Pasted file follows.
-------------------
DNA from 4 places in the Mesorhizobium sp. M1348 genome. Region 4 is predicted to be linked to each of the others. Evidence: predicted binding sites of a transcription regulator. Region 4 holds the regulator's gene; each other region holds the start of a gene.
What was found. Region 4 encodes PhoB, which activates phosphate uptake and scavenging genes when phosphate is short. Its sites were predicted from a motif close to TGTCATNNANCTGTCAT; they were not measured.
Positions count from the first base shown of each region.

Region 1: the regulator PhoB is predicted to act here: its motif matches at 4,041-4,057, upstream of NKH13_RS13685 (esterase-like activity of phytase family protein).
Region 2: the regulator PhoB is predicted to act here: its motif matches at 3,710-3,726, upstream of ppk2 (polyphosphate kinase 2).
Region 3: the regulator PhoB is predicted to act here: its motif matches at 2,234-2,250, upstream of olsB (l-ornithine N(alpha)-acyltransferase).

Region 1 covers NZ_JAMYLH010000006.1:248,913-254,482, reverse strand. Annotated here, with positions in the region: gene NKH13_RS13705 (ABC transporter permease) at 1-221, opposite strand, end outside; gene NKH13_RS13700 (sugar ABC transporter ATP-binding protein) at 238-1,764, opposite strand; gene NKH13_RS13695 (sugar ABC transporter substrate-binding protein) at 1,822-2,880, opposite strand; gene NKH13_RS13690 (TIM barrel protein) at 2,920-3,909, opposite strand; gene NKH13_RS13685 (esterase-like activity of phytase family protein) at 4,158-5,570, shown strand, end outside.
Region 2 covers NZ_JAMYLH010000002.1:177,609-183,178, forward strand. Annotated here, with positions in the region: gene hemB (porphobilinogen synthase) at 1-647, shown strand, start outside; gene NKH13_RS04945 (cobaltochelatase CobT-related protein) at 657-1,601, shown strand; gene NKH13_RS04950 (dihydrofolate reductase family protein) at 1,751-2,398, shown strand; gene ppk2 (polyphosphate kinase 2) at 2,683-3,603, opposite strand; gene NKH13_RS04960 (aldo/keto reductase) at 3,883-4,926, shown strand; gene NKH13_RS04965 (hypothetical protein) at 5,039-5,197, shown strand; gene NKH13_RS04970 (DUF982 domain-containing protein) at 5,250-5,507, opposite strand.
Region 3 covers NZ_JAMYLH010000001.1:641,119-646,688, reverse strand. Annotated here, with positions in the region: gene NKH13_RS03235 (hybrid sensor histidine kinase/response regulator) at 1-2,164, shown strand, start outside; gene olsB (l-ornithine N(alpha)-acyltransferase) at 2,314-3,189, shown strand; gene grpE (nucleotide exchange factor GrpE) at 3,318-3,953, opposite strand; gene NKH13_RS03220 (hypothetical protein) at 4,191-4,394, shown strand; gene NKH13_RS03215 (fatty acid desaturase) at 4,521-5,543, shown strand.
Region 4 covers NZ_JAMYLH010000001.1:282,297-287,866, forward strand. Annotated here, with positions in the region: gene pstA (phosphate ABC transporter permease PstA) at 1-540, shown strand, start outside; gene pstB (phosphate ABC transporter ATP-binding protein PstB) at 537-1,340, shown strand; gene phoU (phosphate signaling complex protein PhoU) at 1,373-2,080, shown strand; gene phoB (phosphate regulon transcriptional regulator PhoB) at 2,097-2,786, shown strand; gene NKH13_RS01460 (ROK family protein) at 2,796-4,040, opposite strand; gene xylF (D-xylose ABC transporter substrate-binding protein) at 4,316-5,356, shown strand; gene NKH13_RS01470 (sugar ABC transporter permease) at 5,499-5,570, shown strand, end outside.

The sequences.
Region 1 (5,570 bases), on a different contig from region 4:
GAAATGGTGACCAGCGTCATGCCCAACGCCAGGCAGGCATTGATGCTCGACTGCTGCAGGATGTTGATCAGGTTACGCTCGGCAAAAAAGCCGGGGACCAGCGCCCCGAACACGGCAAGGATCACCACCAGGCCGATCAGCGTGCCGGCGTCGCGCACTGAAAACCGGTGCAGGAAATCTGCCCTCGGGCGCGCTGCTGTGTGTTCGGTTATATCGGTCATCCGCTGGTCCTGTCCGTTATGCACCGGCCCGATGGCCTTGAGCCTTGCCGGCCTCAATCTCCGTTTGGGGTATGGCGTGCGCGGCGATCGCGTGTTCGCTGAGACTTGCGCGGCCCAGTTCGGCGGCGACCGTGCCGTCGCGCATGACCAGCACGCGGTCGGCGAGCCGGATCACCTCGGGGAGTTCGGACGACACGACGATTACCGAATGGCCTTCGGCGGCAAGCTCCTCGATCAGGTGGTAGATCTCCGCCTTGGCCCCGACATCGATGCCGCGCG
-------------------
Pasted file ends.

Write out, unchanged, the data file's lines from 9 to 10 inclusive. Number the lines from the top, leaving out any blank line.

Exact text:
Region 3 covers NZ_JAMYLH010000001.1:641,119-646,688, reverse strand. Annotated here, with positions in the region: gene NKH13_RS03235 (hybrid sensor histidine kinase/response regulator) at 1-2,164, shown strand, start outside; gene olsB (l-ornithine N(alpha)-acyltransferase) at 2,314-3,189, shown strand; gene grpE (nucleotide exchange factor GrpE) at 3,318-3,953, opposite strand; gene NKH13_RS03220 (hypothetical protein) at 4,191-4,394, shown strand; gene NKH13_RS03215 (fatty acid desaturase) at 4,521-5,543, shown strand.
Region 4 covers NZ_JAMYLH010000001.1:282,297-287,866, forward strand. Annotated here, with positions in the region: gene pstA (phosphate ABC transporter permease PstA) at 1-540, shown strand, start outside; gene pstB (phosphate ABC transporter ATP-binding protein PstB) at 537-1,340, shown strand; gene phoU (phosphate signaling complex protein PhoU) at 1,373-2,080, shown strand; gene phoB (phosphate regulon transcriptional regulator PhoB) at 2,097-2,786, shown strand; gene NKH13_RS01460 (ROK family protein) at 2,796-4,040, opposite strand; gene xylF (D-xylose ABC transporter substrate-binding protein) at 4,316-5,356, shown strand; gene NKH13_RS01470 (sugar ABC transporter permease) at 5,499-5,570, shown strand, end outside.